(2.) ON 1 -2 -1967, at the instance of the Vigilance Police, some business premises of Malgodown, Cuttack were raided and certain documents and Khatas seized, which on examination revealed transactions of forward contract in ground -nut oil prohibited under law. Consequently nine Criminal cases were started against these firms and their partners or proprietors under Section 20(e) of the Forward Contracts (Regulation) Act, 1952 (Act 74 of 1952) (hereinafter referred to as the Act). All the cases were tried and disposed of by the Additional District Magistrate (Judl.), Cuttack. Before him, in some cases, the managing partners and in some cases the managers or proprietors took the responsibility of having transacted the business (three instances of Forward Contract in Ground -nut oil) and therefore the Additional District Magistrate (Judl.) exonerated others and found the firms and the person in management of the business to be guilty and inflicted a consolidated fine of Rs. 2, 000/ - with a defaulting sentence of simple imprisonment for three months. On appeal the Sessions Judge while dismissing the same recommended for enhancement of sentence in as much as the minimum sentence awardable under the Act, for each offence, was rupees one thousand. All the convicted persons and their respective firms filed revisions against their convictions before this Court excepting one. But, all the same, there were nine references made by the Sessions Judge for passing "appropriate sentence". This Court, while dismissing the revisions enhanced the sentence in the reference cases, so far as the firms are concerned, to a sum of Rs. 3, 900/ - at the rate of rupees one thousand and three hundred for each offence and so far as the managers or managing partners are concerned, to a sentence of six months ' rigorous imprisonment, -that is, two months for each deal. The party that did not prefer any revision was only sentenced to pay a fine of Rs. 3, 900/ - in the concerned criminal reference No. 14 of 1972 but no substantive imprisonment was awarded. The firms have paid up their fines. But persons who were awarded substantive imprisonment, as stated above, have filed these criminal miscellaneous petitions for a review of the order, mainly on three grounds: (1) the provisions of the Probation of Offenders Act have not been considered by this Court before awarding the sentence; (2) the provisions of Section 562 of the Code of Criminal Procedure which provide "to release certain convicted offenders on probation instead of sentencing to imprisonment" have been overlooked; and (3) the Petitioners were given notice of enhancement in the reference cases (not in the criminal revisions) in respect of fines imposed, basing on the recommendation of the learned Sessions Judge to pass an appropriate sentence as the trying Court had erred in not inflicting the minimum sentence provided under the Act. Thus there was no indication, even remotely, in those notices that there would be substantive imprisonment, and so the order is illegal contrary as it is to the provisions of Section 439(2) and (6) of the Code of Criminal Procedure.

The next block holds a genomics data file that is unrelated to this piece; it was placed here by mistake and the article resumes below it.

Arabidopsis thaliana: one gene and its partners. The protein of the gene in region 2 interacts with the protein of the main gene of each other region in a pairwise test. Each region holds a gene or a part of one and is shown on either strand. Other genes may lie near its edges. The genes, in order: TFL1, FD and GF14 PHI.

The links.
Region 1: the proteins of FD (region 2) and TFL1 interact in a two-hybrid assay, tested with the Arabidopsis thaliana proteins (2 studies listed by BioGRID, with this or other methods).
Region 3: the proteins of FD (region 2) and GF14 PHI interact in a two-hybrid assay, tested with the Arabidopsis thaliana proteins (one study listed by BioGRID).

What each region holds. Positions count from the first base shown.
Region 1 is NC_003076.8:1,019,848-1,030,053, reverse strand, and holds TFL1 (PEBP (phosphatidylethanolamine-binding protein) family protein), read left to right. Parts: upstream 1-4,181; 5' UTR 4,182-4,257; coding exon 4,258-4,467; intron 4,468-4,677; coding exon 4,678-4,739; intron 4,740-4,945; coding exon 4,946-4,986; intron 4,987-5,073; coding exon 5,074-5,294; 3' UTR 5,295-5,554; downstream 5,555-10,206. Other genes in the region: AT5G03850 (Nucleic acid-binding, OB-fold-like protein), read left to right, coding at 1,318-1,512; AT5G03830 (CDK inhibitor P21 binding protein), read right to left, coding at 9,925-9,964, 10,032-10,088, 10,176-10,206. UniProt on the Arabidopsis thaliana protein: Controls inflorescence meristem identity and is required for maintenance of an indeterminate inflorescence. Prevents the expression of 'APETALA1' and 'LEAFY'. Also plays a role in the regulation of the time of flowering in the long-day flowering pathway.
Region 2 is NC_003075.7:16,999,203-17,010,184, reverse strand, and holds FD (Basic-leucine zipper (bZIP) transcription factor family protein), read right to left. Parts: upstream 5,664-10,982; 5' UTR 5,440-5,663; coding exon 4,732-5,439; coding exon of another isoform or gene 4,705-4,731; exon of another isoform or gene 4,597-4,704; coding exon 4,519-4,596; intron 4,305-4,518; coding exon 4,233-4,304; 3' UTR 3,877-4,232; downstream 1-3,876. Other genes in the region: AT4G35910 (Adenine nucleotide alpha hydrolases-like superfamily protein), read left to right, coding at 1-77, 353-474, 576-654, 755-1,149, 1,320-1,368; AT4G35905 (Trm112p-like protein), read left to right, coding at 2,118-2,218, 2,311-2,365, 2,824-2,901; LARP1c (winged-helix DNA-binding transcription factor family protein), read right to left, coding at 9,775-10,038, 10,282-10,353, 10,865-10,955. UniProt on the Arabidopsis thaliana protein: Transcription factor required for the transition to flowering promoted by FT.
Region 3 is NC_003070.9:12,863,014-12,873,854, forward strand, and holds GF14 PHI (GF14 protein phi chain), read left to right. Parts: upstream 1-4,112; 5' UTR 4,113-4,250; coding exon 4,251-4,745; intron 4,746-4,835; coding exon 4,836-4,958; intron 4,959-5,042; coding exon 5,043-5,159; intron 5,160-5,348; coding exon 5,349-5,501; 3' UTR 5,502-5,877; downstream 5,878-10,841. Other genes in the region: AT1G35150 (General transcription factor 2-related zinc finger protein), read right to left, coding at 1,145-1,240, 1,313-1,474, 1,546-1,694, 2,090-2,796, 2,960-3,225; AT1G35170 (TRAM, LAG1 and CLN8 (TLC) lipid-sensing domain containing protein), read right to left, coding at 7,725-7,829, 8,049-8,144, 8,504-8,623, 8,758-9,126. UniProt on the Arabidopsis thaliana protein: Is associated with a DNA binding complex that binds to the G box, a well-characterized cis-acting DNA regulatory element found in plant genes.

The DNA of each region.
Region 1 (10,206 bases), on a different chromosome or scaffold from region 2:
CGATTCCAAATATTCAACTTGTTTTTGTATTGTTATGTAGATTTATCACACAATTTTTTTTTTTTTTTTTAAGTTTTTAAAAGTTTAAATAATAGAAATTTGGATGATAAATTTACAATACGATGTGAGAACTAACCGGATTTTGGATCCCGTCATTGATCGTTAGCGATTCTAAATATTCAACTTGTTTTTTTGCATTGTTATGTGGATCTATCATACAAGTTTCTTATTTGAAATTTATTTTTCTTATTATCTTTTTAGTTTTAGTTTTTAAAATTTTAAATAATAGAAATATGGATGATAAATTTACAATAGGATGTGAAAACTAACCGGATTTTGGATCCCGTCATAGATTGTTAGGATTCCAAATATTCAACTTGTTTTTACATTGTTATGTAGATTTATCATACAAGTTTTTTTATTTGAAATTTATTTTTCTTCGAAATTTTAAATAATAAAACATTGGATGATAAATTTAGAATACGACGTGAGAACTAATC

(3.) THE petitions raise the following points: (1) Has the Court jurisdiction to entertain a petition under Sections 561 -A of the Code of Criminal Procedure to review its order and if so, is it an unlimited one so as to cover cases like the present one? (2) Are the Petitioners entitled to the benefit of the provisions of the Probation of Offenders Act, 1958 (hereinafter referred to as the Offenders Act)? (3) Are the provisions of Section 562, Code of Criminal Procedure attracted in this case? and (4) Are the notices issued to the Petitioner in the reference cases for enhancement of sentence were "limited notices" for enhancement of the sentence of fine only and not a 'comprehensive notices ' of enhancement of sentence which would include imposition of substantive imprisonment also? So far as the question of jurisdiction is concerned, it was contended by Mr. B.M. Patnaik, learned Counsel appearing for the Petitioners that the Court has inherent jurisdiction and wide powers under Section 561 -A of the Code of Criminal Procedure to make such orders as may be necessary to prevent "abuse of any process of the Court or to otherwise secure the ends of justice" and thus the power is untrammelled. Mr. P. Parida learned Counsel appearing on behalf of the State conceded to the extent that the Court has inherent powers to revoke, vary or alter its order but it is circumscribed to circumstances when the said order is (sic) facie without jurisdiction or illegal. According to Mr. Parida, the impugned orders dated 7 -5 -1973 are neither without jurisdiction nor illegal and therefore there is no scope for interference. The question of jurisdiction, it seems, is no longer res integra. There is a plethora of decision on the point. That apart Section 561 -A, Code of Criminal Procedure which in unequivocal terms confers inherent powers on the High Court speaks of the situations when it can be invoked. The third situation mentioned in it i.e. "or otherwise to secure the ends of justice" is quite broad and elastic indeed. It would be a futile endeavour to lay down an exhaustive list of such situations. There are no two opinions, however, that the Court can go into facts or points of law, which were not considered for any reason and if considered at least would have tilted the issue to a great measure. I can do nothing better than close this issue referring to a Bench decision of this Court on the point : On an overall examination of the statutory provisions, the High Court is unable to find any fetter whatsoever, express or implied, which would rule out the applicability of the inherent power of the High Court under Section 561 -A in respect of an order purporting to be based under Section 439, Code of Criminal Procedure . Therefore, it will not be correct to say that the inherent power which the Court possess to review a judgment made in the exercise of its revisional jurisdiction either relates to a matter covered by any specific provision of the Code or that its exercise is in any way incompatible with any express statutory provision. See Simadri Nanda v. the State, 36 (970) C.L.T. 1176. On the second point it was contended by Mr. Patnaik that the Probation of Offenders Act is a salutary and progressive legislation the provisions where of confer certain benefits on convicted persons. But the same was not taken into consideration while disposing of the revisions and references. For this he relied on the case of Rattan. Lal v. the State of Punjab : A.I.R 1965 S.C. 444 wherein it is observed that "the Act is a mile -stone in the progress of the modern liberal trend of reform in the field of penology. It is the result of the recognition of the doctrine that the object of Criminal Law is more to reform the individual offender than to punish him". It was held therein adopting the rule of beneficial construction that the Appellate Court in appeal or the High Court in revision could, in exercise of power conferred under Section 11 of the Offenders Act, make an order under Section 6(1) thereof, as the Appellate Court and the High Court, agreeing with the Magistrate, found the accused guilty of the offences for which he was charged. In that case, the Supreme Court remanded the matter to the High Court to make an order after complying with Section 6(1) and did not itself exercise powers under Section 11. This decision follows the earlier decision in Ramji Hissar v. The State of Bihar : : A.I.R. 1963 S.C. 1088. The case, in Simadri Nanda v. the State, 36 (970) C.L.T. 1176 referred to in the previous para which runs parallel to this is also an authority on the point. Mr. Parida pointed out a distinction that in those cases the Supreme Court or the High Court was considering a case under Section 6 of the Offenders Act which is mandatory. But in the instant cases, none of the Petitioners is below 21 years of age so as to attract the provisions of Section 6 of the Probation of Offenders Act. According to him, and rightly so the powers of the Court under Sections 3 and 4 under which the case of the Petitioners come, are discretionary. Mr. Patnaik also does not dispute that proposition of law but his contention is that exercising a mandatory or a discretionary provision of the law, on principle, does not make any difference if the discretion so conferred is not exercised at all. It is one thing, according to him, that discretion has been exercised in a particular way and another thing where there is total absence of exercise of discretion. He conceded that the party cannot legitimately make a grievance if the Court uses its discretion in any manner it likes but there must be evidence of the fact that the Court has, in fact, applied its discretion. In the instant cases, apparently the provisions of the Offenders Act have not been considered and in that way the impugned order needs reconsideration which justifies the Court assuming jurisdiction to look into the matter afresh.;